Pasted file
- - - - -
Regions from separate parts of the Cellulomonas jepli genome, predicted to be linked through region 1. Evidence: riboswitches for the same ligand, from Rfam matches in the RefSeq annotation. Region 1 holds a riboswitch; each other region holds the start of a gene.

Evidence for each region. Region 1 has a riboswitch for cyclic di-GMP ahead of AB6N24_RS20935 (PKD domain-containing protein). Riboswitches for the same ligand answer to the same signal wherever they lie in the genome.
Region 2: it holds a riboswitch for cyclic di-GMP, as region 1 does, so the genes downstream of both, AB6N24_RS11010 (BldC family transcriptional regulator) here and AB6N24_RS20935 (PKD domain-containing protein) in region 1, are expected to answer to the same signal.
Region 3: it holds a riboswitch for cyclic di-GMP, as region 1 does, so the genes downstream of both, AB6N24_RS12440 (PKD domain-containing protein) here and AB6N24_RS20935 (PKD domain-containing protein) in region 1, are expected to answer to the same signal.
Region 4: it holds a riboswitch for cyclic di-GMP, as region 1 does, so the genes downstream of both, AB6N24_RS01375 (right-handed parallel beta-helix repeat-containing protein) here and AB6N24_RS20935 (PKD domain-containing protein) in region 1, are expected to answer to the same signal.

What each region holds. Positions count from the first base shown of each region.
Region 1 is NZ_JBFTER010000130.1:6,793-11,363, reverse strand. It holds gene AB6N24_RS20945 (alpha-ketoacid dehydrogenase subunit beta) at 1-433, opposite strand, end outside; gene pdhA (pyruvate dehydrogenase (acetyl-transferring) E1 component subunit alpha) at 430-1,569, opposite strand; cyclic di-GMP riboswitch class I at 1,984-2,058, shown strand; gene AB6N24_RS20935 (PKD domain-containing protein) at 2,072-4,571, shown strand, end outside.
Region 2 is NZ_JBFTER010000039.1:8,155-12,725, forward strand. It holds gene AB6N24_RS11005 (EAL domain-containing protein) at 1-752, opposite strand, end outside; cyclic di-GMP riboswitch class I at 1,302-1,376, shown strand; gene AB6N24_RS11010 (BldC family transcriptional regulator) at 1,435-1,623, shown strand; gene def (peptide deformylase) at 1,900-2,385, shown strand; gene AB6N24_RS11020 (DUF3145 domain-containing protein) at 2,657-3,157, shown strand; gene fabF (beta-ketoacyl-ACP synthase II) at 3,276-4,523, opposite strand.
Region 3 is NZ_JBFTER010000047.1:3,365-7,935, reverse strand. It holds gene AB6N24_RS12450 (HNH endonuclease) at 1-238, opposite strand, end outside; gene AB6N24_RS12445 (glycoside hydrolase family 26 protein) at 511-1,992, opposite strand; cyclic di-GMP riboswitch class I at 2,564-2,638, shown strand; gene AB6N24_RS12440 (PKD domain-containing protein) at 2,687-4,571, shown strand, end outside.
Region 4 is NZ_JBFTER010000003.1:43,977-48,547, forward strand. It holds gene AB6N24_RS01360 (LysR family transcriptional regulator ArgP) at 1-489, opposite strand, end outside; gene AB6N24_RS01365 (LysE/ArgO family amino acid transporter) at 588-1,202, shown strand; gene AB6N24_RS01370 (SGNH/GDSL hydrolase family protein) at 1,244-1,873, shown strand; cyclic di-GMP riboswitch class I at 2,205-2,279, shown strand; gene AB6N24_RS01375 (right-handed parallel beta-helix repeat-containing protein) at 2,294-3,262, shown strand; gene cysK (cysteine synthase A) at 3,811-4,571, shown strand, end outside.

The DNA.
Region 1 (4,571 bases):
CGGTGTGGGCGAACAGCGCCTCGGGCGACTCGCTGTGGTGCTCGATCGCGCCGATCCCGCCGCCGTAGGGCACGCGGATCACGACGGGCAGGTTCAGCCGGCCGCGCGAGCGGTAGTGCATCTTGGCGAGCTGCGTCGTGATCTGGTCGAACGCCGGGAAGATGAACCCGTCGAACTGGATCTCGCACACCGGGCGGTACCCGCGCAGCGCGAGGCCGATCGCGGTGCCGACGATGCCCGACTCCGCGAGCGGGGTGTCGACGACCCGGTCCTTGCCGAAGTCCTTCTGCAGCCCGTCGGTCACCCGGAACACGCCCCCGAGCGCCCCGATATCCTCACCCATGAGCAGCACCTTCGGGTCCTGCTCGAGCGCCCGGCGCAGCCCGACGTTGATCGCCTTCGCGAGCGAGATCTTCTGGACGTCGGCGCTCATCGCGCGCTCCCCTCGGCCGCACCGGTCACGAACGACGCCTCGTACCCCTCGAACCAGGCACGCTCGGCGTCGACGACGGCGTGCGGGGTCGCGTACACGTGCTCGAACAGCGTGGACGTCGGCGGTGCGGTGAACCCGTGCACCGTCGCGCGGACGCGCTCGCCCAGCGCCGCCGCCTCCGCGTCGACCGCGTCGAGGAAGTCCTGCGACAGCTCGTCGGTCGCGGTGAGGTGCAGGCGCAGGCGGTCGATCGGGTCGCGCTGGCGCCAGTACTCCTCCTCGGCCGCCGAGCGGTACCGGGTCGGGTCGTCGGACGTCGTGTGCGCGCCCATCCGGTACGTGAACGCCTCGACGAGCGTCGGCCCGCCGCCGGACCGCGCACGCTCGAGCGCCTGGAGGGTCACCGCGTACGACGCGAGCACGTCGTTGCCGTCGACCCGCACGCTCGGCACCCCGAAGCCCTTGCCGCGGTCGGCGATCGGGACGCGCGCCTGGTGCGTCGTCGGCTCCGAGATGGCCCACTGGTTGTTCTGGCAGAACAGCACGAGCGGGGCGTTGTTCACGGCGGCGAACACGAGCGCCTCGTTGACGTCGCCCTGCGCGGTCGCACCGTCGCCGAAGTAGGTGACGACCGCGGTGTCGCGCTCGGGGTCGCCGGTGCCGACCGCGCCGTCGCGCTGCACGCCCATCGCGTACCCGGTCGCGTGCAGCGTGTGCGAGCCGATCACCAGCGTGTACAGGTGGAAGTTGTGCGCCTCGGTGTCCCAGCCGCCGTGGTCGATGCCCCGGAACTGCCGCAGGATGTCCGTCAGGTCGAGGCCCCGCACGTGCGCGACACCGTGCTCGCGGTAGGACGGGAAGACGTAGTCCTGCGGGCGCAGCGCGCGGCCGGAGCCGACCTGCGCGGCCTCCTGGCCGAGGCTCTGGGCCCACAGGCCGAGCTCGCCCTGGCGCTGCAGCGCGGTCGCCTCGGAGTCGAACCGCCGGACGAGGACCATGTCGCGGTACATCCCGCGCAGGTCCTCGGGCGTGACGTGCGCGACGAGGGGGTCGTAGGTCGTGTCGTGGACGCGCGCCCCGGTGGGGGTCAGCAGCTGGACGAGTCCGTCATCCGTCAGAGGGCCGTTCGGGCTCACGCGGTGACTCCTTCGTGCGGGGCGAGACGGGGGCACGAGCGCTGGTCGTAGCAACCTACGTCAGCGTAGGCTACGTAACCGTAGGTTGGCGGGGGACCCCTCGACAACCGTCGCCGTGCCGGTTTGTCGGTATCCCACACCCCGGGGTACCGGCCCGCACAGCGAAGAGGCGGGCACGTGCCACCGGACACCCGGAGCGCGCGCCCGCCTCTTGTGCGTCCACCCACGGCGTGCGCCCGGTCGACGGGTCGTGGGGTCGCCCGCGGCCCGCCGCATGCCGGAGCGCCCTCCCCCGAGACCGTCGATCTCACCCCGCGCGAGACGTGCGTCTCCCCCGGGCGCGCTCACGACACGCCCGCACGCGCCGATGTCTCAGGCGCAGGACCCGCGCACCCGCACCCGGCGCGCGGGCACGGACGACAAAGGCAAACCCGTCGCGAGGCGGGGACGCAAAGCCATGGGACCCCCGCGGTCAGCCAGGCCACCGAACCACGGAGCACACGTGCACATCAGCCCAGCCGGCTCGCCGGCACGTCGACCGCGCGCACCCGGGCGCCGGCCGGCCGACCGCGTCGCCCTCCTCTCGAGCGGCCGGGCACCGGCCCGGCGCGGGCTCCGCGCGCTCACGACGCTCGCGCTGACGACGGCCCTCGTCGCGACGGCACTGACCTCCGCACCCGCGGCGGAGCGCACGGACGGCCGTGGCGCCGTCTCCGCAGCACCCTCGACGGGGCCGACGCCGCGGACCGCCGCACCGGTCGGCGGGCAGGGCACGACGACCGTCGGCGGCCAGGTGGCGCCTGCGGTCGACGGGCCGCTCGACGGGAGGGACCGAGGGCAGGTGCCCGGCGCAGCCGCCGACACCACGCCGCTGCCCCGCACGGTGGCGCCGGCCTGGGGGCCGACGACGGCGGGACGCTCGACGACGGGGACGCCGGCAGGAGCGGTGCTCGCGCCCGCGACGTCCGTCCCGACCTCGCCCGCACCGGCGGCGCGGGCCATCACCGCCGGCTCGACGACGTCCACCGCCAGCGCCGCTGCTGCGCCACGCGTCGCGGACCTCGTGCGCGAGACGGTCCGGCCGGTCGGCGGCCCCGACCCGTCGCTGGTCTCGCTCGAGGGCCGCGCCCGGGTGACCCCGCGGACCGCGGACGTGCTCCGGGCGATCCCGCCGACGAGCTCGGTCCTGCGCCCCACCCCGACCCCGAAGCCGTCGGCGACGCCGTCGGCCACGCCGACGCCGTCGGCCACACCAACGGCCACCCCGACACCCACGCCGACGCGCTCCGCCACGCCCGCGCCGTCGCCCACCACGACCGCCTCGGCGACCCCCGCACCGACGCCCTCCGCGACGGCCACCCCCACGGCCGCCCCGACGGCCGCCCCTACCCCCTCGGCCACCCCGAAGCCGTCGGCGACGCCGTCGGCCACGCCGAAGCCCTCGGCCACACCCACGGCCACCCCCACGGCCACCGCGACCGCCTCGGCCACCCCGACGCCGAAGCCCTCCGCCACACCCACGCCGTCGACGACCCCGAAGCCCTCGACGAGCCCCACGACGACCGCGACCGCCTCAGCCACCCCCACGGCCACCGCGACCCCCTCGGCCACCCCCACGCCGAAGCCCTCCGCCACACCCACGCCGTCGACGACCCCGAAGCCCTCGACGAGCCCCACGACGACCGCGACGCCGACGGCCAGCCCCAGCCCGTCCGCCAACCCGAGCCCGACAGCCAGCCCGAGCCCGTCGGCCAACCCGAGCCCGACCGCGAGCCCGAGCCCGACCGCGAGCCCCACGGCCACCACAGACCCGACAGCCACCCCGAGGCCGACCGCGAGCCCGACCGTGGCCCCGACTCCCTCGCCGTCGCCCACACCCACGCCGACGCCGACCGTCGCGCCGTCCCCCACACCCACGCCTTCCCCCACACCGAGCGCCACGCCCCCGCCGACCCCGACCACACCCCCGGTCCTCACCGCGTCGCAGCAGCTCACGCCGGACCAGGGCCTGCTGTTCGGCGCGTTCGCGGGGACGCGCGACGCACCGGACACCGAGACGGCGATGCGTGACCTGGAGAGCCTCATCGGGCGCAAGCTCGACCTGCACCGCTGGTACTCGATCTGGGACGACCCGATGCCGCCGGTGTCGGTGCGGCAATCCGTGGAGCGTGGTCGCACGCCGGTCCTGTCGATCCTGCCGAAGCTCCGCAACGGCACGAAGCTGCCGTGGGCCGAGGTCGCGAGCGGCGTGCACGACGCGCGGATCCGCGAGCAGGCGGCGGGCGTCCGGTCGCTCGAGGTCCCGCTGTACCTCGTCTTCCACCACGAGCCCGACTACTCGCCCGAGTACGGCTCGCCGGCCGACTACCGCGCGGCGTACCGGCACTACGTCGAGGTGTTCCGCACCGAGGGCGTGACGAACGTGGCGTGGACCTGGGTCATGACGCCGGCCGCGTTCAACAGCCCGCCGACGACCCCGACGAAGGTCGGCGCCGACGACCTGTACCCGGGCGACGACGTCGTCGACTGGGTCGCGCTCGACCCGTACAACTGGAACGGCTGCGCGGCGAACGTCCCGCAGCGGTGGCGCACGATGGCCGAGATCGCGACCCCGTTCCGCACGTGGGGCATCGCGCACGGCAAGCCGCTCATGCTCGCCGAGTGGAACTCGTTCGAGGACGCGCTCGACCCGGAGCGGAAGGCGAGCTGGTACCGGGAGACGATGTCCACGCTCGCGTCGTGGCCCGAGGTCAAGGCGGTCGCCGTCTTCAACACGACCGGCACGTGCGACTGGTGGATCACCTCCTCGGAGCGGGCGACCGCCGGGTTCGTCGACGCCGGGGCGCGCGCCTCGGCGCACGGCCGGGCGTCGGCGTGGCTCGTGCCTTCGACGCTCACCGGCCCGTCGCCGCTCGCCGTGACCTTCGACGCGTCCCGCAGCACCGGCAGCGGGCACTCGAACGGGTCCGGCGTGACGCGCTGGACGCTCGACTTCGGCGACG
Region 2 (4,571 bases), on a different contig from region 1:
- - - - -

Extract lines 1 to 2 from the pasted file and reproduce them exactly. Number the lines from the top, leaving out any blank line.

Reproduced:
Regions from separate parts of the Cellulomonas jepli genome, predicted to be linked through region 1. Evidence: riboswitches for the same ligand, from Rfam matches in the RefSeq annotation. Region 1 holds a riboswitch; each other region holds the start of a gene.

Evidence for each region. Region 1 has a riboswitch for cyclic di-GMP ahead of AB6N24_RS20935 (PKD domain-containing protein). Riboswitches for the same ligand answer to the same signal wherever they lie in the genome.